Non-performing assets of scheduled commercial banks: A sectoral credit and bank group-wise analysis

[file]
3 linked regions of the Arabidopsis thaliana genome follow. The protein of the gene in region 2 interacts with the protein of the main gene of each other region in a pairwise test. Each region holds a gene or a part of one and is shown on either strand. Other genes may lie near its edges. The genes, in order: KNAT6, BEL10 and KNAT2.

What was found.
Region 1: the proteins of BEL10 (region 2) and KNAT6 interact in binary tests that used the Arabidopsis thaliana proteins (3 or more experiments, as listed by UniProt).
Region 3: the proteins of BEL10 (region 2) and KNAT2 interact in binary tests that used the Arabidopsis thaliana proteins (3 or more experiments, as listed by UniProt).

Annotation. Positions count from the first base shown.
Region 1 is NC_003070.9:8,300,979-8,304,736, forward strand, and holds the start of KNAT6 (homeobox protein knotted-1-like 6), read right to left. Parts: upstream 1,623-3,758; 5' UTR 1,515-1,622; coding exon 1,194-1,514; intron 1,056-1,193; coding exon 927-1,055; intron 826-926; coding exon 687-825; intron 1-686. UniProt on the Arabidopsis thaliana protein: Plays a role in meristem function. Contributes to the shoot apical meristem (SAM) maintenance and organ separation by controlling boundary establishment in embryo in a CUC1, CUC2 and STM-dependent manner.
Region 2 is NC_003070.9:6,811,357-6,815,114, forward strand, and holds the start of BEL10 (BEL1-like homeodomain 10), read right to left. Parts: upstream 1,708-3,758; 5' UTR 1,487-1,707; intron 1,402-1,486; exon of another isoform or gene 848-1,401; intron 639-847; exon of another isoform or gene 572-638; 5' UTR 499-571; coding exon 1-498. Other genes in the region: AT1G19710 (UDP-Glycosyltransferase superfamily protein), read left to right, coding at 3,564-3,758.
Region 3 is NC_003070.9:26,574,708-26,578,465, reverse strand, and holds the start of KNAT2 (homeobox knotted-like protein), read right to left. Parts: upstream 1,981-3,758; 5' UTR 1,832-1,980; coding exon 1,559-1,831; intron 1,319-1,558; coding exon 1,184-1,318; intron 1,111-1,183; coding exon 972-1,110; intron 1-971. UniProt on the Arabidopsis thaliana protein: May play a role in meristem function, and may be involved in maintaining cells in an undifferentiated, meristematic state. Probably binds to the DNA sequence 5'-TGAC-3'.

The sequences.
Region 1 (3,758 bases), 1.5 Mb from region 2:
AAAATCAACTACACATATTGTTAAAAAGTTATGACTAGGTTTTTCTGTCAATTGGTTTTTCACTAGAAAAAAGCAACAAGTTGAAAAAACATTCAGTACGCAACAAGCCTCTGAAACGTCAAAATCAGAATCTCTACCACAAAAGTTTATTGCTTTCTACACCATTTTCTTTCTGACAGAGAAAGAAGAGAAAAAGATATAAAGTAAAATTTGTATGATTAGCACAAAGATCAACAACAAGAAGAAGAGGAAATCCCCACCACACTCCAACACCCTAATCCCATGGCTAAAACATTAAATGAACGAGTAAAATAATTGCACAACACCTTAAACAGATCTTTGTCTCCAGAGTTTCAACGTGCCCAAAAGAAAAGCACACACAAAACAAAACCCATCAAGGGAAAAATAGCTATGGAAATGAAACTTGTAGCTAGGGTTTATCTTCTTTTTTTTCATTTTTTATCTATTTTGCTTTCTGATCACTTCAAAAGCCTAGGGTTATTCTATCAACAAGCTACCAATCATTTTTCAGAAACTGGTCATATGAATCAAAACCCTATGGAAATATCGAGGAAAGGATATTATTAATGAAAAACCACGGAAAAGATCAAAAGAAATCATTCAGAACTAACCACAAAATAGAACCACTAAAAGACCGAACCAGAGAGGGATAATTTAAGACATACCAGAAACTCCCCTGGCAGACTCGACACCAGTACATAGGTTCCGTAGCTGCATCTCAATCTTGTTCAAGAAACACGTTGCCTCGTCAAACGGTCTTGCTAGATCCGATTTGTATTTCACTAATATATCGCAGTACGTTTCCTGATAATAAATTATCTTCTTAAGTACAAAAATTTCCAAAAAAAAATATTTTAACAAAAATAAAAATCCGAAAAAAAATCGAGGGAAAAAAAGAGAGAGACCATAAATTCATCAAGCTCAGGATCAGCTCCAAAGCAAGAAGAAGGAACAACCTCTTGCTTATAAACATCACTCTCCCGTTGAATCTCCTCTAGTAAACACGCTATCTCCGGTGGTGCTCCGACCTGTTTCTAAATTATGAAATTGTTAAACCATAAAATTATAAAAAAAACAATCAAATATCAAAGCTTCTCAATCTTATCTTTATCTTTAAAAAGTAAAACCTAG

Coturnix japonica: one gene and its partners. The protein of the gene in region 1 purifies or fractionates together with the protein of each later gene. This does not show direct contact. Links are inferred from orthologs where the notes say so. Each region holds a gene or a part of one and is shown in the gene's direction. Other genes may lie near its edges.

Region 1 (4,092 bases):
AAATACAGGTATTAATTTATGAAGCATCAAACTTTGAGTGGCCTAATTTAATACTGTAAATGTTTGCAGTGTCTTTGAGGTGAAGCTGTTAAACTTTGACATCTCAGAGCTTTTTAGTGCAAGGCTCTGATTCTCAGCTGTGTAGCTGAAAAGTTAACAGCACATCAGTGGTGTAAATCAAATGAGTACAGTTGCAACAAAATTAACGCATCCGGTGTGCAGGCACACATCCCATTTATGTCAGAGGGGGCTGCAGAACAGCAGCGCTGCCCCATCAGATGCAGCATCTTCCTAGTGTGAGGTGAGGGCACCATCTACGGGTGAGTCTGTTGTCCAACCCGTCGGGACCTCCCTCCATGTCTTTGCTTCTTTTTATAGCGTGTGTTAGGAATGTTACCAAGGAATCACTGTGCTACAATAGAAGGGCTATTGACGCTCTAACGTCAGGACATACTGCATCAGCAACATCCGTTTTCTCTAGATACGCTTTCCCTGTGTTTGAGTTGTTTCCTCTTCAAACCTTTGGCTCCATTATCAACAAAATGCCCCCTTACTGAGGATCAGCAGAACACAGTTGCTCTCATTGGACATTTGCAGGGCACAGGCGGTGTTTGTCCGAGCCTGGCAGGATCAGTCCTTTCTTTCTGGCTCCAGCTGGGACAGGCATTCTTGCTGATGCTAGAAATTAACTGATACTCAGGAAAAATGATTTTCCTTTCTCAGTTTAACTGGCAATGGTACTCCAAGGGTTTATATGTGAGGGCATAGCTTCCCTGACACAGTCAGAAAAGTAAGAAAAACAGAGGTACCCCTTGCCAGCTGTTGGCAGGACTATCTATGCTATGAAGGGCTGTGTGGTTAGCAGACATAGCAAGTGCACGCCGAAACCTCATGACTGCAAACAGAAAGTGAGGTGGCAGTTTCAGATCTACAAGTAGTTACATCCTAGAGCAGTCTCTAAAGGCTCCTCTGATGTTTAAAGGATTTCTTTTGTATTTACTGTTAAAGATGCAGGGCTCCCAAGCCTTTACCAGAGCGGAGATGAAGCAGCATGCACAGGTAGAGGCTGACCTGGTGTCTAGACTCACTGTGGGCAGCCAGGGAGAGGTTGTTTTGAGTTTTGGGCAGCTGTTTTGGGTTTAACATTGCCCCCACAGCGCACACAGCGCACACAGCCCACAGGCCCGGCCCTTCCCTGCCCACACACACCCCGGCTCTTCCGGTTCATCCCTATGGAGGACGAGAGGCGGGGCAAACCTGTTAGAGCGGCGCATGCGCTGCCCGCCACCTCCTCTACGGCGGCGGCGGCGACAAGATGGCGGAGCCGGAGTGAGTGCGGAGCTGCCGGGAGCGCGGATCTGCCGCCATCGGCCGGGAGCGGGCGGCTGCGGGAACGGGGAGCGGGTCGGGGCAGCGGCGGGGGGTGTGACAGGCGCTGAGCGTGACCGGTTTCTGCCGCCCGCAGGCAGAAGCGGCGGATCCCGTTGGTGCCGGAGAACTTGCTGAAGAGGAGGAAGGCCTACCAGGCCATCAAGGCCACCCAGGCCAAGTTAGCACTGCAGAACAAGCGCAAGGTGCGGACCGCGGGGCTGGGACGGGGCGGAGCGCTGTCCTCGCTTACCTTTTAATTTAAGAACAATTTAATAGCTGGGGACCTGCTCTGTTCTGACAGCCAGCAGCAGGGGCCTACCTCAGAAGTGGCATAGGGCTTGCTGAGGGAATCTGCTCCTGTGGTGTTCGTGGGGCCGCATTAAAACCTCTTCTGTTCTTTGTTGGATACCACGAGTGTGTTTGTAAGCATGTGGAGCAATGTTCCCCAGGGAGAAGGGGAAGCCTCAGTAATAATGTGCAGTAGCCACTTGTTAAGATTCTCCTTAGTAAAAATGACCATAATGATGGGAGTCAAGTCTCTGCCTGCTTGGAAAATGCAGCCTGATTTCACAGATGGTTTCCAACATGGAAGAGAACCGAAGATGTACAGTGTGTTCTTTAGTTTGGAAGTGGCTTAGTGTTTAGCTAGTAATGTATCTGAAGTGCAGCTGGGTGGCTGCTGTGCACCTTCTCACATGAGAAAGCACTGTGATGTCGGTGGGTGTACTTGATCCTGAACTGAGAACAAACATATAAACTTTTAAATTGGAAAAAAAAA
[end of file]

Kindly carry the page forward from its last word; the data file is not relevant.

Indian banking industry acts as a catalyst and pillar of the economic system of the country with its size and mass coverage. The sector consists of 12 public sector banks, 22 private sector banks, 46 foreign banks, 56 regional rural banks, 1485 urban cooperative banks and 96,000 rural co-operative banks in addition to co-operative credit institutions. It caters to the financial needs of all classes of people in India and is a well regulated one. The sector witnessed mergers and acquisitions, disinvestment, greater flow of capital from the government to public sector banks to strengthen their capital base and satisfying the Basel III norms. It turned to innovative banking, digital banking and the formation of small finance banks and payment banks. In spite of the changes in the banking sector and its robust growth, the major challenge is the mounting of non-performing assets. The banks are directed to lend a portion of their credit (mandatory limit) to the priority sector. The increase in non-performing assets normally impacted the profitability and liquidity position of banks. At this juncture an effort is made in this paper to know the non-performing assets attributed from priority sector lending and non-priority sector lending. From the non-performing assets percentages of public sector banks and private sector banks, it is found that both the groups of banks are facing the problem of non-performing assets from priority sector lending and non-priority sector lending and the percentage is very high in public sector banks. There is significant difference in the percentage of non-performing assets from both types of loans made by public sector banks and private banks. Regarding overall non-performing assets of the two bank groups, the difference is found significant and the difference is found insignificant with respect to growth rate in non-performing assets.